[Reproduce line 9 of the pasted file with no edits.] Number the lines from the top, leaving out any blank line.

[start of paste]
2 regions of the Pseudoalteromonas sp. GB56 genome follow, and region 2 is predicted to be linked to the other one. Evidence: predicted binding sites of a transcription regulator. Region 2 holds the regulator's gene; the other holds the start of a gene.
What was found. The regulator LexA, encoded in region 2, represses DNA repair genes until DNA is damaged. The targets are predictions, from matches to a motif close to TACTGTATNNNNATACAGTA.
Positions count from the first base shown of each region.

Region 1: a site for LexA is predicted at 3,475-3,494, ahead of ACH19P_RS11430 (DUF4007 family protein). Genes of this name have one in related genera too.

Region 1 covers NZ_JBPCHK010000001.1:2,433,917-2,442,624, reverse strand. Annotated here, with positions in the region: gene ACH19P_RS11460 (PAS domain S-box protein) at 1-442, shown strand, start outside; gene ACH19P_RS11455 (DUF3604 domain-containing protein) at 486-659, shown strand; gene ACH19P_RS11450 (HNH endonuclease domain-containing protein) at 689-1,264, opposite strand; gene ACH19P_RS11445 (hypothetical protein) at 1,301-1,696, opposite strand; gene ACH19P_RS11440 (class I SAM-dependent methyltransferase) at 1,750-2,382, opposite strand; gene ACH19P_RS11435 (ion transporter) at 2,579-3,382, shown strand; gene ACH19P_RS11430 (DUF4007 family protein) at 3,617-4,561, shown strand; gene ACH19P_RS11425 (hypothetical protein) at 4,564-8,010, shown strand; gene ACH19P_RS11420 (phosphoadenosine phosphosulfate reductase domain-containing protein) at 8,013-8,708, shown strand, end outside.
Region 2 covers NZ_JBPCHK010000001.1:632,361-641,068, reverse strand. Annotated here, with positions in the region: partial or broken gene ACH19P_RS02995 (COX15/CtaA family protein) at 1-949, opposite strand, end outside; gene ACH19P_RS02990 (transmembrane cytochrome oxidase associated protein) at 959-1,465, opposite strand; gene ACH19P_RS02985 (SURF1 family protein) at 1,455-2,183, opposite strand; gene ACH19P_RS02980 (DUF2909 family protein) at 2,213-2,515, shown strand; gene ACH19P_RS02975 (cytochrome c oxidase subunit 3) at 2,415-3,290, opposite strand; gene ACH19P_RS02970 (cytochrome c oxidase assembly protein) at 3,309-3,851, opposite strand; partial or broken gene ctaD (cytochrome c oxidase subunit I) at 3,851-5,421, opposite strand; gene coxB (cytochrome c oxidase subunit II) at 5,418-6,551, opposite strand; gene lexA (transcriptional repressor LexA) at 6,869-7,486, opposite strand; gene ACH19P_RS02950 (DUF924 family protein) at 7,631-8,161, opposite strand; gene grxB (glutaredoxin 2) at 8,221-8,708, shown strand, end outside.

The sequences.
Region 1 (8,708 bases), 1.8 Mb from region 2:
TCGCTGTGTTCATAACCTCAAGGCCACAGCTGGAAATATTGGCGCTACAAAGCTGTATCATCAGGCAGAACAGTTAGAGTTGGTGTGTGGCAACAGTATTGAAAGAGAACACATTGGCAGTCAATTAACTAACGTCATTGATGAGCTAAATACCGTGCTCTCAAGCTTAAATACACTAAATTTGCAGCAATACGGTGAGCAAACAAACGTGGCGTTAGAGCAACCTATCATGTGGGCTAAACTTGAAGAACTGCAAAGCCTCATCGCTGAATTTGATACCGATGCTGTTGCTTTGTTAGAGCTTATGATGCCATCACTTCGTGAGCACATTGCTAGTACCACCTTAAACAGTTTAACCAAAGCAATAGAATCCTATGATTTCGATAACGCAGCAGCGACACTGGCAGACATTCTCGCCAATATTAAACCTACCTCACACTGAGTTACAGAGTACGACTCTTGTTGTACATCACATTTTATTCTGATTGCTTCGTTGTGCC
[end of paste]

TCGCTGTGTTCATAACCTCAAGGCCACAGCTGGAAATATTGGCGCTACAAAGCTGTATCATCAGGCAGAACAGTTAGAGTTGGTGTGTGGCAACAGTATTGAAAGAGAACACATTGGCAGTCAATTAACTAACGTCATTGATGAGCTAAATACCGTGCTCTCAAGCTTAAATACACTAAATTTGCAGCAATACGGTGAGCAAACAAACGTGGCGTTAGAGCAACCTATCATGTGGGCTAAACTTGAAGAACTGCAAAGCCTCATCGCTGAATTTGATACCGATGCTGTTGCTTTGTTAGAGCTTATGATGCCATCACTTCGTGAGCACATTGCTAGTACCACCTTAAACAGTTTAACCAAAGCAATAGAATCCTATGATTTCGATAACGCAGCAGCGACACTGGCAGACATTCTCGCCAATATTAAACCTACCTCACACTGAGTTACAGAGTACGACTCTTGTTGTACATCACATTTTATTCTGATTGCTTCGTTGTGCC